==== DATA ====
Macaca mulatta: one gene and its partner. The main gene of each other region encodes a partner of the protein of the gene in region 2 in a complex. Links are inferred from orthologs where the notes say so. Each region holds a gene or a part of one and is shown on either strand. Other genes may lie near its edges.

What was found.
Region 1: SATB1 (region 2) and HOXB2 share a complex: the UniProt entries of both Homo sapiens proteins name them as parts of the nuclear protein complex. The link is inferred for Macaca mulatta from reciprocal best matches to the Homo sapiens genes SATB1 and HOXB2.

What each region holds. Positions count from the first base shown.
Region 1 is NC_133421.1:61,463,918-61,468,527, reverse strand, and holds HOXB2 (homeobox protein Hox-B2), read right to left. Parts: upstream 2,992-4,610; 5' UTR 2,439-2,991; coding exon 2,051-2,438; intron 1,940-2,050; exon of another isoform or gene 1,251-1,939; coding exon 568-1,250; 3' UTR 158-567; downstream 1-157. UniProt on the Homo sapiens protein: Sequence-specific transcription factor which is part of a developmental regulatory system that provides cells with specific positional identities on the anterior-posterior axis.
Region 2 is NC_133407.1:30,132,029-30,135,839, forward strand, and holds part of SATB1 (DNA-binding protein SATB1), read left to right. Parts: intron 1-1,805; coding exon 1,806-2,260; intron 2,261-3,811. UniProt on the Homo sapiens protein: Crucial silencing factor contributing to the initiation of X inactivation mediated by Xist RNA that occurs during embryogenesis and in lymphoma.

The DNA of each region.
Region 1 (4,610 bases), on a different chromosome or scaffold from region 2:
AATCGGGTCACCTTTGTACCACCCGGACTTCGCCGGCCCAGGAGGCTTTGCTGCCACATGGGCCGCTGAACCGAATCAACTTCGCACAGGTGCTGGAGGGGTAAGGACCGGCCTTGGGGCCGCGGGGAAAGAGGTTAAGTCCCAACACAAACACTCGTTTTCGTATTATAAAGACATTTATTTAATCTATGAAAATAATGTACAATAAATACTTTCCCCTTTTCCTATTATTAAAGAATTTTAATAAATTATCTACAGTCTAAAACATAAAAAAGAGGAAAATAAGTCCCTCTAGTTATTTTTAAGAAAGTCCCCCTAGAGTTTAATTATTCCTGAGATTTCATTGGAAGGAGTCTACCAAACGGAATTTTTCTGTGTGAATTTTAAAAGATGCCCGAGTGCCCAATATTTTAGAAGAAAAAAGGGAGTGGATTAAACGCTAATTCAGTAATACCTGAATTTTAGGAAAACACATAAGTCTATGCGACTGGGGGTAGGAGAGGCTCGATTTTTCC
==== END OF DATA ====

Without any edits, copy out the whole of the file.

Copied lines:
Macaca mulatta: one gene and its partner. The main gene of each other region encodes a partner of the protein of the gene in region 2 in a complex. Links are inferred from orthologs where the notes say so. Each region holds a gene or a part of one and is shown on either strand. Other genes may lie near its edges.

What was found.
Region 1: SATB1 (region 2) and HOXB2 share a complex: the UniProt entries of both Homo sapiens proteins name them as parts of the nuclear protein complex. The link is inferred for Macaca mulatta from reciprocal best matches to the Homo sapiens genes SATB1 and HOXB2.

What each region holds. Positions count from the first base shown.
Region 1 is NC_133421.1:61,463,918-61,468,527, reverse strand, and holds HOXB2 (homeobox protein Hox-B2), read right to left. Parts: upstream 2,992-4,610; 5' UTR 2,439-2,991; coding exon 2,051-2,438; intron 1,940-2,050; exon of another isoform or gene 1,251-1,939; coding exon 568-1,250; 3' UTR 158-567; downstream 1-157. UniProt on the Homo sapiens protein: Sequence-specific transcription factor which is part of a developmental regulatory system that provides cells with specific positional identities on the anterior-posterior axis.
Region 2 is NC_133407.1:30,132,029-30,135,839, forward strand, and holds part of SATB1 (DNA-binding protein SATB1), read left to right. Parts: intron 1-1,805; coding exon 1,806-2,260; intron 2,261-3,811. UniProt on the Homo sapiens protein: Crucial silencing factor contributing to the initiation of X inactivation mediated by Xist RNA that occurs during embryogenesis and in lymphoma.

The DNA of each region.
Region 1 (4,610 bases), on a different chromosome or scaffold from region 2:
AATCGGGTCACCTTTGTACCACCCGGACTTCGCCGGCCCAGGAGGCTTTGCTGCCACATGGGCCGCTGAACCGAATCAACTTCGCACAGGTGCTGGAGGGGTAAGGACCGGCCTTGGGGCCGCGGGGAAAGAGGTTAAGTCCCAACACAAACACTCGTTTTCGTATTATAAAGACATTTATTTAATCTATGAAAATAATGTACAATAAATACTTTCCCCTTTTCCTATTATTAAAGAATTTTAATAAATTATCTACAGTCTAAAACATAAAAAAGAGGAAAATAAGTCCCTCTAGTTATTTTTAAGAAAGTCCCCCTAGAGTTTAATTATTCCTGAGATTTCATTGGAAGGAGTCTACCAAACGGAATTTTTCTGTGTGAATTTTAAAAGATGCCCGAGTGCCCAATATTTTAGAAGAAAAAAGGGAGTGGATTAAACGCTAATTCAGTAATACCTGAATTTTAGGAAAACACATAAGTCTATGCGACTGGGGGTAGGAGAGGCTCGATTTTTCC